2013 Ethnography after Ethnic Cleansing?: Post-war Lives of Entangled Bosnian Landscapes, New Approaches to the History and Memory of War and Conflict, Symposium organised by the Centre for Research in Memory, Narrative and Histories at the University of Brighton
2013 Landscapes and Territories between Cosmologies and Nationalisms in the Bosnian Town of Gacko, 17th World Congress of the International Union of Anthropological and Ethnological Sciences (IUAES), University of Manchester
2013 Transitional Bosnian Landscapes, 'Beyond the One-Size-Fits-All Model of Transitional Justice' Conference, Bilbao, Spain
2013 Chronotopes or Elijah's Pitfall: Sharing Life and Death in the Bosnian Town of Gacko, Thinking Memory through Space: Materiality, Representation & Imagination Symposium, Goldsmiths, University of London
2012 'And God Saw that It Was Good': Bosnian Landscape as the Language of Organic Unity, 7th International Conference on Unity and Plurality in Europe, IFB, Mostar, Bosnia
2011 Bosnian Sacral Geography: Ethnographic Approaches to Landscape Protection, Spiritual Values of Protected Areas of Europe Conference, Federal Agency for Nature Conservation, Isle of Vilm, Germany
2011 Designing the Eternal Jew, Otherness, Subjectivity and Representation Conference, Åboo Akademi, Turku, Finland
2011 The Tree of Gernika: Political Poetics of Rootedness and Belonging, Vital Powers and Politics: Human Interactions with Living Things ASA Conference, University of Lampeter, Wales
Arts of Memory: Skilful Practices of Living History, Cambridge Scholars Publishing (forthcoming Jan 2014)
'The Tree of Gernika: Political Poetics of Rootedness and Belonging' in Penny Dransart (ed). 2013. Living Beings: Perspectives on Interspecies Engagements, ASA Monograph, Berg/Bloomsbury
'What if Mnemosyne was One of Us?' in S. HadžiMuhamedović (ed). Arts of Memory: Skilful practices of Living History, Cambridge Scholars Publishing (forthcoming 2014)
'Bosnian Sacral Geography: Ethnographic Approaches to Landscape Protection' in Josep-Maria Mallarach (ed.). 2012.Spiritual Values of Protected Areas of Europe, German Federal Agency for Nature Conservation
'This Too Shall Pass: Narrated Object and Objected Narratives in Sarajevo', in S. HadziMuhamedovic (ed). Arts of Memory: Skilful practices of Living History, Cambridge Scholars Publishing (forthcoming 2014)
'Bosnia: a “Landscaped” Story'. Dialogue of the Seas, No. 7/2013
'Босния: «ландшафтная» история'. Диалог морей, но. 7/2013
'Corpuses and Corpses: Mediaeval Bosnian Manuscripts', in Zine 4/2010, The Cambridge Student, Cambridge: CUSU
Funding and awards
2011 – 2014 - Open Society Foundation – PhD scholarship - Global Supplementary Grant Programme
2010 – 2013 - European Research Council - PhD scholarship - under the auspices of the ERC-funded project Bosnian Bones, Spanish Ghosts, 'Transitional Justice' and the Legal Shaping of Memory after Two Modern Conflicts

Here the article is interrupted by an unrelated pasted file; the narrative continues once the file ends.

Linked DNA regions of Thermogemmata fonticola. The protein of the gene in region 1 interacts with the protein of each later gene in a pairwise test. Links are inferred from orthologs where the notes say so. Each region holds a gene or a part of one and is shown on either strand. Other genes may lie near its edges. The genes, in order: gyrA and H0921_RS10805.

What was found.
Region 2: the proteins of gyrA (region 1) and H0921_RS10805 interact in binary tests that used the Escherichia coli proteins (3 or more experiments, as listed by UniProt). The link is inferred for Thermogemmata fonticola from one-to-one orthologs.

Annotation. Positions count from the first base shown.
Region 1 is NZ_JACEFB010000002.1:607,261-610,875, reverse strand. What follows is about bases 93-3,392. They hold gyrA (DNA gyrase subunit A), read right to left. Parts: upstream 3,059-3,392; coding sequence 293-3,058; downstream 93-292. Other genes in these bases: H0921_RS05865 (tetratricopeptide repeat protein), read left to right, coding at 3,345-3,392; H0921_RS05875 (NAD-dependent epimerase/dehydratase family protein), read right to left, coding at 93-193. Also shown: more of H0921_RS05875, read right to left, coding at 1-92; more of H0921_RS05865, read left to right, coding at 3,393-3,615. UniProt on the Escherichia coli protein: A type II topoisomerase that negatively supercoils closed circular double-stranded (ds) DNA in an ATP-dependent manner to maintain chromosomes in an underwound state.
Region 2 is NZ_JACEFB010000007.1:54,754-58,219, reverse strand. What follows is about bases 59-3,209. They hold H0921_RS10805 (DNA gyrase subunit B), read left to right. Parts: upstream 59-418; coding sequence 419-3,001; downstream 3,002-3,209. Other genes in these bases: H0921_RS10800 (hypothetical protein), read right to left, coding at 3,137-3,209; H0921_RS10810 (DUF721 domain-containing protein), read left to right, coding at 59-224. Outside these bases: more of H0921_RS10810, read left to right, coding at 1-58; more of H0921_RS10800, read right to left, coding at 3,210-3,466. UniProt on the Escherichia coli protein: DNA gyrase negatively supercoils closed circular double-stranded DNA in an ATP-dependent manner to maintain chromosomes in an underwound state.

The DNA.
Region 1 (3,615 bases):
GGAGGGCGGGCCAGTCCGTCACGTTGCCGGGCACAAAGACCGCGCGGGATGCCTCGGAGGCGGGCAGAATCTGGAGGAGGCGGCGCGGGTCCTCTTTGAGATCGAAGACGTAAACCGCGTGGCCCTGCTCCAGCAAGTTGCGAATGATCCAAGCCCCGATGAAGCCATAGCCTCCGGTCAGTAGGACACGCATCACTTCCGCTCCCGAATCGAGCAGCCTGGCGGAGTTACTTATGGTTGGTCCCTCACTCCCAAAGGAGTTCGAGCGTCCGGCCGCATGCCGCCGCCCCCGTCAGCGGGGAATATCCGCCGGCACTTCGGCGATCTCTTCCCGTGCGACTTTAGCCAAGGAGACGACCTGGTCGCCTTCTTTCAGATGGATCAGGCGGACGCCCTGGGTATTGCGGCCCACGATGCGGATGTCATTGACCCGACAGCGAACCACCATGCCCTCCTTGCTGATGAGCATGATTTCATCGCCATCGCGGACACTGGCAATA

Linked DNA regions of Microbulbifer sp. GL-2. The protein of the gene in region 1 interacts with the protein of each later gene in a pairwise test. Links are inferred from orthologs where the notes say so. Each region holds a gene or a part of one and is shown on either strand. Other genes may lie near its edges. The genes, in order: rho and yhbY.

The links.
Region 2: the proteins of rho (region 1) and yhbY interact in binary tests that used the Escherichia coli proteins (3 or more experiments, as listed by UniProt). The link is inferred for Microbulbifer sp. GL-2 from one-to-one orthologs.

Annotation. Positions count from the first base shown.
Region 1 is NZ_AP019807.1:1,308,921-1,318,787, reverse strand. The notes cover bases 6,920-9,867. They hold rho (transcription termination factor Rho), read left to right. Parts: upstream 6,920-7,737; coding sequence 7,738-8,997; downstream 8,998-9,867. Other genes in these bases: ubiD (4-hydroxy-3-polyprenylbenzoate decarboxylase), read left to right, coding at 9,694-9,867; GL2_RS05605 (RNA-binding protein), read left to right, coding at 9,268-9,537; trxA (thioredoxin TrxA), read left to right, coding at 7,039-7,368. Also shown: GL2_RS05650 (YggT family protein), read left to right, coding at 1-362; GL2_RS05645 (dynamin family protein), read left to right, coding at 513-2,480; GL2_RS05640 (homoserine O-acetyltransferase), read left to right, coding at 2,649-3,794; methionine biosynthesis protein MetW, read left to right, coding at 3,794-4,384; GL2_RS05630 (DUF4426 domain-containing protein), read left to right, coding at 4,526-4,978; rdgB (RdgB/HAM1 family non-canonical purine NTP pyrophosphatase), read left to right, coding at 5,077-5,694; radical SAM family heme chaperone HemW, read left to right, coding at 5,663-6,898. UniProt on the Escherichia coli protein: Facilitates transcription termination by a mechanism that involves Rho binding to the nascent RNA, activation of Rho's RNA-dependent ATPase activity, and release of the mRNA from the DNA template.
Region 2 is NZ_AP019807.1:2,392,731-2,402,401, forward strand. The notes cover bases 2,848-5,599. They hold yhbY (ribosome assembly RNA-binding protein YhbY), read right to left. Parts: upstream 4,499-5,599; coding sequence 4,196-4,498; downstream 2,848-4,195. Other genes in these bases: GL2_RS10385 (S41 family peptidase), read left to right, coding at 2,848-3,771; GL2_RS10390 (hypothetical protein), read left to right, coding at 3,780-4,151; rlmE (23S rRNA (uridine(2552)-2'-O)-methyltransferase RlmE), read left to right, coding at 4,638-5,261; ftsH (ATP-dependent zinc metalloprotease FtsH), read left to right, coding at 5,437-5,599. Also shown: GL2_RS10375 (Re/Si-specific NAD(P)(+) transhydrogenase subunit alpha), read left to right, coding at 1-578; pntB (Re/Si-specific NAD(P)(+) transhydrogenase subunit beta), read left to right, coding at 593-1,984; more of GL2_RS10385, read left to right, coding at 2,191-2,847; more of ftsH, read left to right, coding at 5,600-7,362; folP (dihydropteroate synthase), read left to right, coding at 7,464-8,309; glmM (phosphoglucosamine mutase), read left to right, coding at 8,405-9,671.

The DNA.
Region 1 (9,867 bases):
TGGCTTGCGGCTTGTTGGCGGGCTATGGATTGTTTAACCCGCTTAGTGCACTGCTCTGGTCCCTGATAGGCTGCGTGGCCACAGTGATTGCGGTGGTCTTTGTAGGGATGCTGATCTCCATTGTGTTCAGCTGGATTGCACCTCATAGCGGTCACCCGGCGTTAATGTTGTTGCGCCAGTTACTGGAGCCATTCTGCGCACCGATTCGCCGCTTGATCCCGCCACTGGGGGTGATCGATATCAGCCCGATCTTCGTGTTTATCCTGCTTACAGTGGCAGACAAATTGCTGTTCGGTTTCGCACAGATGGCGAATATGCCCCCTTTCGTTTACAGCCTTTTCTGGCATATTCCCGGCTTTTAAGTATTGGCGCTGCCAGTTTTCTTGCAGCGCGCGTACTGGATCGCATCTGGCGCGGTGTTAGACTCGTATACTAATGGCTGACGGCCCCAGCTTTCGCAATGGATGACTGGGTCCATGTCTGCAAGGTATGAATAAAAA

2010 – 2013 Department of Anthropology, Goldsmiths, University of London - PhD fee waiver
2009 – 2010 - Cambridge Overseas Trust with Open Society Foundation and UK Foreign and Commonwealth Office – MPhil scholarship
2007 – 2008 - Federal Ministry of Education and Science, Bosnia - Annual Academic Excellence Award
2006 - Kenyon College – Recognition for Contribution to Intercultural Dialogue
2005 – 2006 - US Department of State - Partnership for Learning – BA Exchange Programme Scholarship
The Reproduction of Poverty and Inequalities in Urban Romania
Aniko Horvath is a PhD student at the Department of Sociology and Social Anthropology at the Central European University, Hungary and a visiting research student at Goldsmiths, University of London. Aniko came to Goldsmiths as a Marie Curie Research Fellow in 2009 and stayed to work as a visiting tutor both in 2010 and 2011, teaching seminars for the Ethnography of Post-Socialism class. Between 1999 and 2002 Aniko worked as an assistant professor at Babes-Bolyai University, Romania where she taught courses in media theory and practice.
Aniko’s three main areas of research include nationalism studies (with a focus on identity formation), social exclusion and inequalities (with a focus on anthropological readings of post-socialist economic transformations), and urban anthropology. Her PhD research examines how changes of the past decades contributed to the reproduction of old inequalities and the establishing of new ones among urban poor in Romania.
At a more general level the thesis addresses questions about urban development in socialism and post-socialism; labor market relations in the past 100 years; property relations in socialism and post-socialism; industrialization in socialism; and the reorganization and repossession of industrial spaces after the collapse of the totalitarian system.
Mining postsocialism: work, class and ethnicity in an Estonian mine